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HOW TO MAKE BASKETS

CHAPTER I
MATERIALS, TOOLS, PREPARATION, WEAVING


Materials. — We shall use a great deal of rattan in making these baskets. It is a kind of palm which grows in the forests of India, twining about the trees and hanging in graceful festoons from the branches, sometimes to the length of five hundred feet, it is said, though seldom over an inch in diam­eter. It comes to us stripped of leaves and bark, and split into round or flat strips of various sizes, which are numbered by the manufacturer from up to about 15, No. I being the finest as well as the most costly. Rattan can be bought (usually in five-pound lots) at basket factories in our large cities. Numbers 2, 3 and 4 are the best sizes for small baskets and 3, 5, and 6 for scrap baskets. Raffia, which is woven into small baskets, dolls' hats, etc., comes from Madagascar. It is a pale yellow material, soft and pliable, the outer cuticle of a palm, and can be bought at seed stores in hanks of about a pound each. Either braided and used by itself or woven flat on rattan spokes, it is easily handled by very young children, whose fingers are not strong enough to manage rattan.



FIG. 1 — TWIST OF RATTAN

The flat or braided rush which is imported by wholesale basket dealers comes in natural colors, dull green and soft wood-brown. The flat rush is sold by the pound, and the braided in bunches of ten metres each. Woven on rattan spokes, it makes beautiful baskets. Braided rush is a good material for scrap baskets, while the flat, being finer, is successfully woven into candy, flower and work baskets. The leaves of our own cat-tail fur­nish a material almost as pliable and quite as attractive in color as the imported rush; in fact, Nature's storehouse is full of possibilities to the weaver with a trained eye and hand.

Tools. — A pair of strong, sharp shears, a yard­stick, and a deep paper pail for water are needed at first, and later a short steel knitting-needle about the size of No. 4 rattan, and a sharp knife. Rub­ber finger guards for the right forefinger and thumb will be found almost a necessity where much weaving is done.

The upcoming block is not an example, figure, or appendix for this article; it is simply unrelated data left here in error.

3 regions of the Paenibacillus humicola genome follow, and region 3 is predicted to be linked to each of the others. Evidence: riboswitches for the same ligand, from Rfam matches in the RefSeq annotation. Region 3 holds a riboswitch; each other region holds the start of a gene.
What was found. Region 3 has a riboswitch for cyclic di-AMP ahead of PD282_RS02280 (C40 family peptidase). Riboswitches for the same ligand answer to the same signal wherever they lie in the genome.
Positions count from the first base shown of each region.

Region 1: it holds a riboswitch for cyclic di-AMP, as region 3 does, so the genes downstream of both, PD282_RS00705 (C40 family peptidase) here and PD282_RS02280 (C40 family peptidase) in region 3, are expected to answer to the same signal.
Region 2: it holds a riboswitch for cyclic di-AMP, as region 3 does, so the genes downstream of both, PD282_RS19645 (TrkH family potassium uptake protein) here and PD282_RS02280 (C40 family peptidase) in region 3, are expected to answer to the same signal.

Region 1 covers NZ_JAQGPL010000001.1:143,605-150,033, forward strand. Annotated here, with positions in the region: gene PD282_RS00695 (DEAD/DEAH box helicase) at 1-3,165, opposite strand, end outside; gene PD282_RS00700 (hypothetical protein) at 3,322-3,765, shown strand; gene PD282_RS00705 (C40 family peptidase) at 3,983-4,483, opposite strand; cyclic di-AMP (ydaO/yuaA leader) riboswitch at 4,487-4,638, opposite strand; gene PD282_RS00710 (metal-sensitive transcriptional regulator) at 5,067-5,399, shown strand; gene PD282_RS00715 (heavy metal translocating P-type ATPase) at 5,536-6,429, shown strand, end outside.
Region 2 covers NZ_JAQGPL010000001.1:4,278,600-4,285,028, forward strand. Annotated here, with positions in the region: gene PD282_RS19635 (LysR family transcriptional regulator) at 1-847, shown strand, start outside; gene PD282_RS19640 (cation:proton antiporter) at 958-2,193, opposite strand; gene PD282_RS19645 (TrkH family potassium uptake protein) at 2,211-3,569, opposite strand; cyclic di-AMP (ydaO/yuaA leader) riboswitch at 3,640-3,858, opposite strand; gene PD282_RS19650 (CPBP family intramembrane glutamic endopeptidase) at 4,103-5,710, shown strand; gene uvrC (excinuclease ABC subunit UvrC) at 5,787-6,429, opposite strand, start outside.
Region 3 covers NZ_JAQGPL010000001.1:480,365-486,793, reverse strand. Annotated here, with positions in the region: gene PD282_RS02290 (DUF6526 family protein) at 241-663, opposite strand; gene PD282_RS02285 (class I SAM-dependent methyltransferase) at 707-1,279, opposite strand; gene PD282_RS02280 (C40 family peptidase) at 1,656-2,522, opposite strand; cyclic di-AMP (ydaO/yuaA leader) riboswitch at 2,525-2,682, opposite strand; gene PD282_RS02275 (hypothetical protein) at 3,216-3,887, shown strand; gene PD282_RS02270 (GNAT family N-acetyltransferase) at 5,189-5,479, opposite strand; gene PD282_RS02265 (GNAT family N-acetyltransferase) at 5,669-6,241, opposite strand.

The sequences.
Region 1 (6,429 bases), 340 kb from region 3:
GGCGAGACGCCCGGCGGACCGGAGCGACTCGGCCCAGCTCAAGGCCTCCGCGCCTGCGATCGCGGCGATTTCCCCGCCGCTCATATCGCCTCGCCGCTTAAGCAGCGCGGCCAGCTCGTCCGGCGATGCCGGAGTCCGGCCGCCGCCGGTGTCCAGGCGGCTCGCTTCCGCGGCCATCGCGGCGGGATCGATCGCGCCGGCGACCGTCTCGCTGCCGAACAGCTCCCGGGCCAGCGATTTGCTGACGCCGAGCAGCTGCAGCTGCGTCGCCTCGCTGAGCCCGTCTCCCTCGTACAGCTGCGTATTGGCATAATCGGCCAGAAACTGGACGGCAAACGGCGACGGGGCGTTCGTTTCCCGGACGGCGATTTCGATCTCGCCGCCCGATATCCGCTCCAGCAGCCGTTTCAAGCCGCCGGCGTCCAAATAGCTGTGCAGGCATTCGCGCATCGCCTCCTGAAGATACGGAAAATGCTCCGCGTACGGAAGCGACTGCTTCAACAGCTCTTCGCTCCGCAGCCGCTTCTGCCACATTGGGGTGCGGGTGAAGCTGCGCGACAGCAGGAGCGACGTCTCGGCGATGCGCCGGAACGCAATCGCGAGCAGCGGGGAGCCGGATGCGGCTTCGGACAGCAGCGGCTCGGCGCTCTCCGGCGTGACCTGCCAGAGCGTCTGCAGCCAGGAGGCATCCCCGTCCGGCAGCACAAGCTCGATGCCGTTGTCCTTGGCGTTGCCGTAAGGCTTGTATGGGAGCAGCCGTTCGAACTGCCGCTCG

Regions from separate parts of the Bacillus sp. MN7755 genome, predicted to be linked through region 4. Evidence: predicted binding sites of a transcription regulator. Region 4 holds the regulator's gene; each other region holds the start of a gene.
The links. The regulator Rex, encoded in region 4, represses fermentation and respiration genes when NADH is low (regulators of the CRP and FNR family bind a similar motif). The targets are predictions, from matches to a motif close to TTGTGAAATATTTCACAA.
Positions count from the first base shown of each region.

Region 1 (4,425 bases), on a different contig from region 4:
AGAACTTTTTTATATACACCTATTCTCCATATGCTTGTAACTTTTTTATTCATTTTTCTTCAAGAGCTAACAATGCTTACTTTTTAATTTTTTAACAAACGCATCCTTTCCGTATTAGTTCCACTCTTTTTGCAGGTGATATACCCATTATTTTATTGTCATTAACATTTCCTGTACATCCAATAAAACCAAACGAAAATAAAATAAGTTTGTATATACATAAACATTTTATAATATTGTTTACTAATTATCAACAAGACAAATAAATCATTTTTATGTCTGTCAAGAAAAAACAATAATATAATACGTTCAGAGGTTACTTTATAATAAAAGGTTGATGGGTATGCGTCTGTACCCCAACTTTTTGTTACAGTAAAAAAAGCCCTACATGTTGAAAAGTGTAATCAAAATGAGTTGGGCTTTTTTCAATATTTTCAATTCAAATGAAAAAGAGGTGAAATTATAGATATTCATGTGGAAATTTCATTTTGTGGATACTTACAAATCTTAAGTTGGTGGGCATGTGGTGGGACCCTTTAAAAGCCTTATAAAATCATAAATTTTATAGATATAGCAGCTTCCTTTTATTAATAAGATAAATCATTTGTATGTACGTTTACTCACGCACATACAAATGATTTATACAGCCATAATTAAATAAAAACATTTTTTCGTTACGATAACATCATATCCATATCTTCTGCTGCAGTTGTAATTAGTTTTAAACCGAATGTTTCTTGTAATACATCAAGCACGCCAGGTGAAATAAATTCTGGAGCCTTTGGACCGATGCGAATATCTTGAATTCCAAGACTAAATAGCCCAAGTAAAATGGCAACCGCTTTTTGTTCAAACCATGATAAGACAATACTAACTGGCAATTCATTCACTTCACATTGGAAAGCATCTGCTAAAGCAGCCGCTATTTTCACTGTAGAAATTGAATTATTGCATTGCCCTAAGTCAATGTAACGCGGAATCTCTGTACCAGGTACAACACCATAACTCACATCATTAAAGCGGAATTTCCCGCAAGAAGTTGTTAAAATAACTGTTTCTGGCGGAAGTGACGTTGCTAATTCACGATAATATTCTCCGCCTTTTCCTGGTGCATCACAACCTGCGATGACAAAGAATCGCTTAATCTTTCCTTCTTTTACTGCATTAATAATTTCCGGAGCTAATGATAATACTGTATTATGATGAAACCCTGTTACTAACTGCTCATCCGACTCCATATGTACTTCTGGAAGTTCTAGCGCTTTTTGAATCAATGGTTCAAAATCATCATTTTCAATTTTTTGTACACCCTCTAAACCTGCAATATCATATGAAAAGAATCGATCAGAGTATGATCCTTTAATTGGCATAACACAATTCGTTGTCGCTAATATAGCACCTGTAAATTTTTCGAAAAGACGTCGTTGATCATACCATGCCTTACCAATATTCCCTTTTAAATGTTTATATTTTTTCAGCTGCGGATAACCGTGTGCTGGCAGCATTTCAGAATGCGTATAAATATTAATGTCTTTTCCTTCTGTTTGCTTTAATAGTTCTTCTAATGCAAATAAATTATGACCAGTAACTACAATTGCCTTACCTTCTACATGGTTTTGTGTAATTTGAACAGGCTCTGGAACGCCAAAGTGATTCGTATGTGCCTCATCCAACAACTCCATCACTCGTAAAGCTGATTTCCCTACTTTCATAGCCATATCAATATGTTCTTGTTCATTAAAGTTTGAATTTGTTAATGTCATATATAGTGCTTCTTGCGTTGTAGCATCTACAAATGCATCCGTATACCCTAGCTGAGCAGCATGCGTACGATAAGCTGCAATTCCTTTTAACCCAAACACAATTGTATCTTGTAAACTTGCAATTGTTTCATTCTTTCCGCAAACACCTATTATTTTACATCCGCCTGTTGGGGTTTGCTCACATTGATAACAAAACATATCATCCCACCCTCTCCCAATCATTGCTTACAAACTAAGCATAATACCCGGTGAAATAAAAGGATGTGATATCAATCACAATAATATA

In raffia work, tapestry or worsted needles, No. 19, are required.



FIG. 2 — UNDER-AND-OVER WEAVING

Preparation. — The rattan, as it comes from the manufacturer, is in long twists or skeins. (See Fig. 1.) It should be drawn out, as it is needed, from the loop end; otherwise it will get tangled and broken. In preparing it, the spoke or heavy material which is to form the ribs of the basket (and which should be at least two numbers coarser than the weaver, except in small baskets, where a difference of one number is enough) is cut into lengths of the required number of inches. The weaver is wound into circles of about seven inches in diameter, the ends being twisted in and out several times to prevent unwinding. As rattan is very brittle, it should be put to soak, before using, for an hour in cold water, or fifteen minutes in hot Rush will not need to soak as long, and raffia will become pliable in a few seconds.



FIG. 3 — DOUBLE WEAVING

Weaving. — Under-and-over weaving, the simp­lest form of all, is the one most used.

Double weaving is done in the same way, except that two weavers are used at once. This is an effective weave on large surfaces, and in bands or patterns of the same or a contrasting color on plain rattan baskets.



FIG. 4 — PAIRING

Pairing may be used either with an odd or even number of spokes. Two weavers are started behind two succeeding spokes, and crossed between them, so that what was the under weaver becomes the upper one each time.



FIG. 5 — TRIPLE TWIST

In the triple twist, three weavers are placed behind three consecutive spokes and brought in succession, starting with the back one, over two and under one spoke, each on its way to the back of the third spoke being laid over the other two weavers. In turning up the sides of large baskets where separate spokes or additional spokes have been inserted, or as a strong top for scrap baskets, this weave is invaluable. It entirely hides the spokes it crosses, and therefore is often used to cover places where broken spokes have been replaced.


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